University Center hosts memorial display

ASU opens semester mourning the loss of a departed Ram

By Mbulelo Maqungo
On January 24, 2020

 Photo by Cora Bishoppetty: Ulises Frausto’s portrait shines in the limelight, located in the Houston Harte University Center. Frausto was a junior majoring in marketing and management.


Amongst the daily commotion of din­ers and visitors in the Houston Harte Univer­sity Center hangs a lone blue and gold flag in remembrance. Student Affairs and the SGA on Jan. 17 placed an ASU flag underneath the main stairwell in honor of a student who passed away.

Twenty-one-year-old Ulises Valentin Frausto, junior, from Roby, Texas, passed away on Dec 15, 2019. The computer science major was one of two casualties of a 2 a.m. car accident along Loop 306 by Furniture Row.

Beginning early Friday morning, stu­dents and faculty had the opportunity to pass by the tribute and share stories of Frausto’s im­pact.

“Ulises made every person he met and every situation they may be going through feel valued,” sophomore Mackenzie Subia said. “Even when we were in high school, he always tried to lift other people up.”

During his time at ASU, Frausto spent time as a member of the Association of Mexi­can-American Students.

“Ulises was a close friend of mine since we both started class here and joined AMAS around the same time,” said Cody Vasquez, AMAS recruitment and alumni chair. “I didn’t know a lot of people at first, but he and a few other guys instantly gravitated towards me and formed a close group. He was a real down-to-earth guy.”

AMAS President Eryck Rodriguez said how easily Frausto’s personality brightened people's days.

“I personally met him through Cody one evening and he was so comfortable to talk to,” Rodriguez said. “He had such a distinct laugh.”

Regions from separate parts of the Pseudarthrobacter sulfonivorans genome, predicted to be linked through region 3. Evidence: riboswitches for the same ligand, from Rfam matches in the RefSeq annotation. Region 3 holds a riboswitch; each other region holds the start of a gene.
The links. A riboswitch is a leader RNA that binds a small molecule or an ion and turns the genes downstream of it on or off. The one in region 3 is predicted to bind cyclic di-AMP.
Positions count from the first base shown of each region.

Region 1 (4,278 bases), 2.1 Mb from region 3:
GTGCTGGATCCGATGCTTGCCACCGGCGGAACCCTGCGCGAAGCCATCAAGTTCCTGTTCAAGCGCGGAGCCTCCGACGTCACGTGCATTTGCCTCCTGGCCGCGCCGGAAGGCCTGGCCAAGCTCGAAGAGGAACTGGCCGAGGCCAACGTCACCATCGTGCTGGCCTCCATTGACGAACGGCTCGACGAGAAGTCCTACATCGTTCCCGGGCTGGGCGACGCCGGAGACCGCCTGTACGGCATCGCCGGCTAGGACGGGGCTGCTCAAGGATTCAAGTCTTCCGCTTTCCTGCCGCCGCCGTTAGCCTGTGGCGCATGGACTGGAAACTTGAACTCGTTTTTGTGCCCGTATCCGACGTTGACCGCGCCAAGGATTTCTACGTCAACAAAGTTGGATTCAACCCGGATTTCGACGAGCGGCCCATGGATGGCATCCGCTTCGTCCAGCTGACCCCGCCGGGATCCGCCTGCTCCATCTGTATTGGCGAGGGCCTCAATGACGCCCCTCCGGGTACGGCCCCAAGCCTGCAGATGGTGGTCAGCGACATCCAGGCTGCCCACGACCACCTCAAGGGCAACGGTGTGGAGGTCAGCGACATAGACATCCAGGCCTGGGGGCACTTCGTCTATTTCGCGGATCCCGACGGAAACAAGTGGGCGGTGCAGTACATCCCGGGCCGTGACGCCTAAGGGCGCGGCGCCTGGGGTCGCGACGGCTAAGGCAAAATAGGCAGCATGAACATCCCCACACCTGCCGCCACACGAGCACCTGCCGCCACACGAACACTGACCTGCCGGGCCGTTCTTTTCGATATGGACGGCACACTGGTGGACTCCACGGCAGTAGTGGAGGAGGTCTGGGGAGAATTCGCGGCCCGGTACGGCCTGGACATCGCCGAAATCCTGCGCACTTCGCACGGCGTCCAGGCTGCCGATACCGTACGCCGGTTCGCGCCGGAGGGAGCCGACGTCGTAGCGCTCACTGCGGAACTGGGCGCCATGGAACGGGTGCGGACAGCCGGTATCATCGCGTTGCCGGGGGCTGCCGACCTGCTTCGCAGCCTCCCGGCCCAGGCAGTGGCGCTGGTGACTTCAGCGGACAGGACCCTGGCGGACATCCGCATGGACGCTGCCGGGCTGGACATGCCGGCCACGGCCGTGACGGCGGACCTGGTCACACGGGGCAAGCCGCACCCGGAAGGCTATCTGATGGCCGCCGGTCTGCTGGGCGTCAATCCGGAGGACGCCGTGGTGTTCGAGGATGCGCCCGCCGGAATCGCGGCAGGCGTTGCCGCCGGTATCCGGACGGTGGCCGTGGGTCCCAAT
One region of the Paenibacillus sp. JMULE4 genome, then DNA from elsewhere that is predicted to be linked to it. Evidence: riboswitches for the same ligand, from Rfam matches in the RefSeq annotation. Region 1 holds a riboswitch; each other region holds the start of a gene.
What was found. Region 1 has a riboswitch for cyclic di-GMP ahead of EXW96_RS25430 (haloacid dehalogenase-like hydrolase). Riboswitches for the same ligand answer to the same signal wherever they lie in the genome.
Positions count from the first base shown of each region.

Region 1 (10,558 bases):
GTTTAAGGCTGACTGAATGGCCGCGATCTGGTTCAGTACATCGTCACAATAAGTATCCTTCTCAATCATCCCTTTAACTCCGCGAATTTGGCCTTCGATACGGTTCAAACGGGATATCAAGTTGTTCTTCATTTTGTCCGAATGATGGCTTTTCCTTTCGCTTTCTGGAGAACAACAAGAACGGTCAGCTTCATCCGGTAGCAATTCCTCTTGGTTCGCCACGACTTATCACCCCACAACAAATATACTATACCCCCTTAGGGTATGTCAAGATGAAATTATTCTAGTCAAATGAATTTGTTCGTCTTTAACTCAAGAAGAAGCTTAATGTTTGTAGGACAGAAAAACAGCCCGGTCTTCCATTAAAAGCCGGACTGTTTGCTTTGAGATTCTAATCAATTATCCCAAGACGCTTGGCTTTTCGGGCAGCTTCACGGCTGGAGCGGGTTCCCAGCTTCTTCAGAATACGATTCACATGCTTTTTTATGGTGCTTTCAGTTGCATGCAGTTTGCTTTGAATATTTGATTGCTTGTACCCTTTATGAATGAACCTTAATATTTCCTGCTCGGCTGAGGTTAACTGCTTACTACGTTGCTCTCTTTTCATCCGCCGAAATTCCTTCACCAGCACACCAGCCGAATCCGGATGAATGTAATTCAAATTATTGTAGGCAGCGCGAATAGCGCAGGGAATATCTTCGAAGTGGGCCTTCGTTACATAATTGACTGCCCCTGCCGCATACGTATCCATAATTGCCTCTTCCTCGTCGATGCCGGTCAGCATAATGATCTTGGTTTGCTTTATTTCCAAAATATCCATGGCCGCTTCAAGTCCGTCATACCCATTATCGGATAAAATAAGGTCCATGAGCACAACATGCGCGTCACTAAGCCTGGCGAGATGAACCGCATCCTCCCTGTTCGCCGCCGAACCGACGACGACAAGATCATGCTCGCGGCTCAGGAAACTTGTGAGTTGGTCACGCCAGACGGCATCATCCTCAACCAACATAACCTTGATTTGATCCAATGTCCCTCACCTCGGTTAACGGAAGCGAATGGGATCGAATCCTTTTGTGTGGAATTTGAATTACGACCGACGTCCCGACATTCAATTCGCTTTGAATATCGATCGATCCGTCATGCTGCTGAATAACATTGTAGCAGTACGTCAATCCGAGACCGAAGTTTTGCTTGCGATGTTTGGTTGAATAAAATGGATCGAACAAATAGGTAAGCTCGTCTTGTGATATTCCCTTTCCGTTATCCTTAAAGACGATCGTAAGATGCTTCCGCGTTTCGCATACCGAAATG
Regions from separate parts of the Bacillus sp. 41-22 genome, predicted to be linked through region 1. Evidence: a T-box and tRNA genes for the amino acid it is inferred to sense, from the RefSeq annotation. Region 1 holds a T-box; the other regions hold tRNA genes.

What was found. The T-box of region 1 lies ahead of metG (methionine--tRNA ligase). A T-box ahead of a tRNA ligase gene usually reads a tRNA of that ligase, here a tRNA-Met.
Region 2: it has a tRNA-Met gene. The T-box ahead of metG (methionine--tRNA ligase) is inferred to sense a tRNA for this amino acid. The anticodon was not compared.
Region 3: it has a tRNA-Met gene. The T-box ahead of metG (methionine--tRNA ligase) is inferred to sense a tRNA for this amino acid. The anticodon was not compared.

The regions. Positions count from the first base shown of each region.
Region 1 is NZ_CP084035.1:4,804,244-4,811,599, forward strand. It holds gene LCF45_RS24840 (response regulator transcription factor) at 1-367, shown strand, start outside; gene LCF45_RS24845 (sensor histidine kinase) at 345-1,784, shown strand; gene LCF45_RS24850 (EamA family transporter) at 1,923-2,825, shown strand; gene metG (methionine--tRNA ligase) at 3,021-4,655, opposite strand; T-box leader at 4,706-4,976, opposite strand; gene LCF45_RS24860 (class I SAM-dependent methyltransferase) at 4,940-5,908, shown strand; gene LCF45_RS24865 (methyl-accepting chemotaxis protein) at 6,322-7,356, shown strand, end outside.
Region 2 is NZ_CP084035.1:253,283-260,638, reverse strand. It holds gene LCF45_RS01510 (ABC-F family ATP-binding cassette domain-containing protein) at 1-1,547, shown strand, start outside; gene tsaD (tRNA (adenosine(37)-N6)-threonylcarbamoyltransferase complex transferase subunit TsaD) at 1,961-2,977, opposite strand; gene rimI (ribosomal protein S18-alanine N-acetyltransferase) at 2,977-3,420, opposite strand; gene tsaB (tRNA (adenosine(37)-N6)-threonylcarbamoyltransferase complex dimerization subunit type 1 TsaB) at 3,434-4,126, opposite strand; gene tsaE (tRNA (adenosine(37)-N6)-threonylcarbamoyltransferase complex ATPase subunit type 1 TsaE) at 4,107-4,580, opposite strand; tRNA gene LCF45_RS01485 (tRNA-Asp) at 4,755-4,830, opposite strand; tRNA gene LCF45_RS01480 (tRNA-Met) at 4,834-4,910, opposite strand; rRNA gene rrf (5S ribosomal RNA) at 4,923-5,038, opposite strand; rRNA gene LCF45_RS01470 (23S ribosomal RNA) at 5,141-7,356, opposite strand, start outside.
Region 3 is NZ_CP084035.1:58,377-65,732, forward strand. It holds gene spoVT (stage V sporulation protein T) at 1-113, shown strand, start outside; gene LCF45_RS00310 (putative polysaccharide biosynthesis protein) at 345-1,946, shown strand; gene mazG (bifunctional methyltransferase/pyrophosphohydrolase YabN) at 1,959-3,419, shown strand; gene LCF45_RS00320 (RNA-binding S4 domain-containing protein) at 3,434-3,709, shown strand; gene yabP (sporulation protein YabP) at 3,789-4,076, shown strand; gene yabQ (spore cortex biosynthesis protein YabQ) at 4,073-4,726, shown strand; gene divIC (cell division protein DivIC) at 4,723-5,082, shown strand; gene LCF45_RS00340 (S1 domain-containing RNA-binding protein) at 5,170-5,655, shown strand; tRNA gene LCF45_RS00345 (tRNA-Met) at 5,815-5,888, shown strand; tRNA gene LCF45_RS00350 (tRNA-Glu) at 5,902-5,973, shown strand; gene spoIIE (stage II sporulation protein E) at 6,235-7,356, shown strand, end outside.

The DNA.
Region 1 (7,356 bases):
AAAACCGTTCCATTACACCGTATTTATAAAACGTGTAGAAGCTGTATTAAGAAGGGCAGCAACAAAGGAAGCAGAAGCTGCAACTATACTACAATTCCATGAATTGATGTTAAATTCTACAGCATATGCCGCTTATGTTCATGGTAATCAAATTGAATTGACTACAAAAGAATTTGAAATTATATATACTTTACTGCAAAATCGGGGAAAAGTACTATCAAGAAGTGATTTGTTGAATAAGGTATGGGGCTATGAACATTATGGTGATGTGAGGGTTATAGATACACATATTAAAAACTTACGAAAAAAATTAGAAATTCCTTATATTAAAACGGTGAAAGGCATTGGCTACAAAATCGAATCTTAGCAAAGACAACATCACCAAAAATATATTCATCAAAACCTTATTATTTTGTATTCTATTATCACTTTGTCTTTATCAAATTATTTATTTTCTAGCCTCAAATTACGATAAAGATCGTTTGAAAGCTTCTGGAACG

Originally, Student Affairs, SGA, and MSAP collaborated during Homecoming to pay homage to current students and alumni who have passed away, but inspiration from other universities helped lay the groundwork for a new tradition.

Dr. Javier Flores, vice president of stu­dent affairs and enrollment management, said the concept of a flag memorial came from Texas Tech University, ASU’s sister school.

“Since our main flagpole isn’t on a path most folks often pass by, we came up with the idea to place the flag in an area with high traffic to bring it to the student's attention,” Flores said.

Flores said he hoped through this trag­edy, the campus community can come closer together by sharing their experiences for those who might not have known Frausto.

“This gives our students, faculty and staff, the Ram Fam, an opportunity to gain even the slightest bit of closure or healing while in mourning,” he said.

“Ulises has the kindest soul I’ve met,” junior Kimber Ragan said at the memorial. “If there’s one way I want him to be remembered, it’s with that smile that could light up an entire room.”

The original version of this story incorrectly identified Ulises Frausto as a management and marking major. Frausto was a computer science major.


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